TOKYO – Advances in the art of getting clean could mean that picking the right bar soap may soon no longer be a problem. In fact, there won’t be any need for soap at all.

Such are the hopes of Osaka-based home products maker I Feel Science, which has developed a microbubble machine so efficient at removing grime that widespread adoption could redefine bathing as we know it.

The firm’s salespeople were busy at a recent Caretex trade fair held at Tokyo Big Sight in Odaiba. Crowds looked on as a bikini-clad model took intermittent dips in a tub without even using a washcloth. Immersing herself in a cloud of tiny bubbles spewed from a nozzle-tipped hose, she emerged after soaking for 10 minutes, refreshed and presumably cleaner.

Unbeknownst to her admirers, she had been scrubbed and massaged by microbubbles not much bigger than one millionth of a meter in size. That’s about 1/70 the diameter of a human hair, and 200 times smaller than a normal water bubble.

Microbubbles work in three convenient ways. Their negative ionic charge allows them to attract positively-charged particles such as dust and dirt and gently pull them away from the surface of the skin. Secondly, their small size allows them to reach into pores and hair follicles, allowing for a far deeper clean than an orthodox bath. Lastly, the microbubbles collapse under water pressure, creating tiny shock waves, which, combined with the negative ions, provide a healthy stimulation for the skin.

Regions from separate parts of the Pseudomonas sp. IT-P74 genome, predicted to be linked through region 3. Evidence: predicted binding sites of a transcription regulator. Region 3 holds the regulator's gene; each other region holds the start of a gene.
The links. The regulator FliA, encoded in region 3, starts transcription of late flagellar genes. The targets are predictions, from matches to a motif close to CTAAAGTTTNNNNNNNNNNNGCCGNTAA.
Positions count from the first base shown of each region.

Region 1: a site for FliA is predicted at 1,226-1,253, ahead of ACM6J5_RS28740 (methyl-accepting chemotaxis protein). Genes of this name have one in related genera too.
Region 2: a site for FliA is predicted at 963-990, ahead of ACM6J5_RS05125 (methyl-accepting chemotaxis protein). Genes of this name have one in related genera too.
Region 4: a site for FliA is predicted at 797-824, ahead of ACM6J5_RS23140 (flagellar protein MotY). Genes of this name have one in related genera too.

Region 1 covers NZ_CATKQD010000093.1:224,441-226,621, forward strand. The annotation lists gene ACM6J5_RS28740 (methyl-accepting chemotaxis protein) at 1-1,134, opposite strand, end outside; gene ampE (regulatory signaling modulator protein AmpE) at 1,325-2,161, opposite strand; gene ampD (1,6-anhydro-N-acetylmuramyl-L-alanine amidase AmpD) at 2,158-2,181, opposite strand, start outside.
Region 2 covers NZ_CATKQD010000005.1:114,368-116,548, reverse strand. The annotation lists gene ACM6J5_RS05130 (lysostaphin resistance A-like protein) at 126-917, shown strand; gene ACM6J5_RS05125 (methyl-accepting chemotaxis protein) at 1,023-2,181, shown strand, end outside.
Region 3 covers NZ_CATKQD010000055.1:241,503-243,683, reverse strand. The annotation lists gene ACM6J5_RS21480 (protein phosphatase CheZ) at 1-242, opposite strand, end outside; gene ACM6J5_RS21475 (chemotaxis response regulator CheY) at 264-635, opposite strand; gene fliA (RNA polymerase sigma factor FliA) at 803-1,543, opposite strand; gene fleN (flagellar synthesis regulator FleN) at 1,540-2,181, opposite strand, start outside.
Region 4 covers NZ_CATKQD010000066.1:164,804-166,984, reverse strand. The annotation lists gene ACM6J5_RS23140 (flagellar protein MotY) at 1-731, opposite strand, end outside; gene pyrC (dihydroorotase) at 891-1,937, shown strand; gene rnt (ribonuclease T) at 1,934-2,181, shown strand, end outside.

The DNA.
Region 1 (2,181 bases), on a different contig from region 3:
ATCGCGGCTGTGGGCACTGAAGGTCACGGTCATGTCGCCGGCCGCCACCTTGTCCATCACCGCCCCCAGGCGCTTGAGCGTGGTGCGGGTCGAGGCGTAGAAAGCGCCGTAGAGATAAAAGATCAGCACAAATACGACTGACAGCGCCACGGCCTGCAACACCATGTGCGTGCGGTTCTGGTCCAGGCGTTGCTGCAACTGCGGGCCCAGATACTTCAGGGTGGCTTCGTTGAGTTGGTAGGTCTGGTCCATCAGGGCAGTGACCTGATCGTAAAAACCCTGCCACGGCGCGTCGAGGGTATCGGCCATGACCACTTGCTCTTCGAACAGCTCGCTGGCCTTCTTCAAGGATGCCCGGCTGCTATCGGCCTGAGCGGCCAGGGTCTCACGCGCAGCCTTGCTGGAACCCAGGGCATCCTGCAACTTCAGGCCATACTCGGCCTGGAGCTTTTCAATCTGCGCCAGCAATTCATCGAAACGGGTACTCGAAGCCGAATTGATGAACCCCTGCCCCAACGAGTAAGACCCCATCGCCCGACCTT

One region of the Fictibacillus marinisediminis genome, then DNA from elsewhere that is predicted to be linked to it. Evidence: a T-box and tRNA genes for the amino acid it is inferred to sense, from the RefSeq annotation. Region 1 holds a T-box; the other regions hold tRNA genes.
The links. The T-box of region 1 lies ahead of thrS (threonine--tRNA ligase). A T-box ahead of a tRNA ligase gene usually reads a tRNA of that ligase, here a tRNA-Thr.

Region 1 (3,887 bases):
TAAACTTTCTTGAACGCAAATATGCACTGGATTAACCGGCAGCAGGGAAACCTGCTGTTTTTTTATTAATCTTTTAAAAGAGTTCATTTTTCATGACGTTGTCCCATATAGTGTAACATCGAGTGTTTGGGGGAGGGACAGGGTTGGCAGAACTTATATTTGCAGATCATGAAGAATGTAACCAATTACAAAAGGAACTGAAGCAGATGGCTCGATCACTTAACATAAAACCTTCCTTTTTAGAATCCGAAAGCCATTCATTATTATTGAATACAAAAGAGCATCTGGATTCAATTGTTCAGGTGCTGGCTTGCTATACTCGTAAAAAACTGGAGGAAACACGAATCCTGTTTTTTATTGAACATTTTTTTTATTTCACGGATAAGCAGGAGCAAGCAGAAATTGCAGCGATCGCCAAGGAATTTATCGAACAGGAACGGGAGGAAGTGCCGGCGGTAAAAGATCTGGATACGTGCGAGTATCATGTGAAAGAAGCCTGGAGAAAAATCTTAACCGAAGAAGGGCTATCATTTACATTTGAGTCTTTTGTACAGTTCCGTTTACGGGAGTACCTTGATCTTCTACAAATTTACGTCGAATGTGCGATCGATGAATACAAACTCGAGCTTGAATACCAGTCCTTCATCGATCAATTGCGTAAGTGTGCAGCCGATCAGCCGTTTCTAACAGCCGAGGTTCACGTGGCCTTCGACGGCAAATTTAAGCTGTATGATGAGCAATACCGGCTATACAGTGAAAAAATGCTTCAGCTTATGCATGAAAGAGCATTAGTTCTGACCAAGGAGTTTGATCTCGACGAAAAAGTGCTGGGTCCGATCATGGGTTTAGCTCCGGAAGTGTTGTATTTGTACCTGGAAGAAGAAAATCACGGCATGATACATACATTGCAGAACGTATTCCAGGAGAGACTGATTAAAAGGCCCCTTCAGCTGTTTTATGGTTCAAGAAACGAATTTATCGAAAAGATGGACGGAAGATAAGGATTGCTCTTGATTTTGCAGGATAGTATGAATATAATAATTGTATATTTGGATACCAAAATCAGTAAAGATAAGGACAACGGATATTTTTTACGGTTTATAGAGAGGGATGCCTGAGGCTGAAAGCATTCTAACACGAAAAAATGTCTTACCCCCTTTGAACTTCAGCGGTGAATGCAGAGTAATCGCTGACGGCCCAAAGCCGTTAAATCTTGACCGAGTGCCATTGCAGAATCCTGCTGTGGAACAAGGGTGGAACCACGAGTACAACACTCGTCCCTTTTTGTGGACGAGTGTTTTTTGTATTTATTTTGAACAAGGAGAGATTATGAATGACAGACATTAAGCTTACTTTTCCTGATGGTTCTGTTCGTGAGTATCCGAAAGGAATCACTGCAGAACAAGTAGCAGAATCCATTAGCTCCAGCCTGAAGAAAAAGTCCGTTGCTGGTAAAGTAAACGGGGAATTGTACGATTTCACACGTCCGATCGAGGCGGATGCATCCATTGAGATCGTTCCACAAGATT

All of this is done using regular tap water; the temperature of the water is almost irrelevant.

“The microbubble bath not only cleans far better that a traditional soap bath; it also allows the user to do away with the cost of soap, the cost of cleaning up soap scum, and of course the danger of having soap lying around on a slippery surface,” says Takeshi Tanaka of the company’s home sales division.

The full benefits of the high-tech bath have not been completely researched, but before/after thermal imaging show that the human body enjoys as much as a 3.0oC rise in warmth 15 minutes after a microbubble bath compared with a normal bath, the company notes on its website.

Microbubble technology is relatively new, and is currently utilized in some ultrasound imaging applications in the field of medical diagnostics. But commercial applications are still rare.

I Feel Science’s proprietary bubble making machine is about the size of a milk bottle, and installs easily in the tub’s pipe system either beforehand or as an aftermarket component. The single-unit price of ¥318,000 comes down dramatically as shipment volumes increase.

Dipping one’s hands into a portable tub outfitted with the bubble machine is indeed a unique cleansing experience. After soaking for just a few minutes, the skin feel squeaky clean, and appears noticeably brighter minus the excess sebum, dirt, sweat, and oil.

Mr. Tanaka says the company is aggressively courting both domestic and overseas partners, and has thus far fielded strong interest from apartment developers and high-end home builders. With normal home use, the device can be expected to last up to 10 years, he adds.

“The cost can be leveraged over volume and over the life of the product,” he says. “We believe the microbubble experience could very well revolutionize the industry.”

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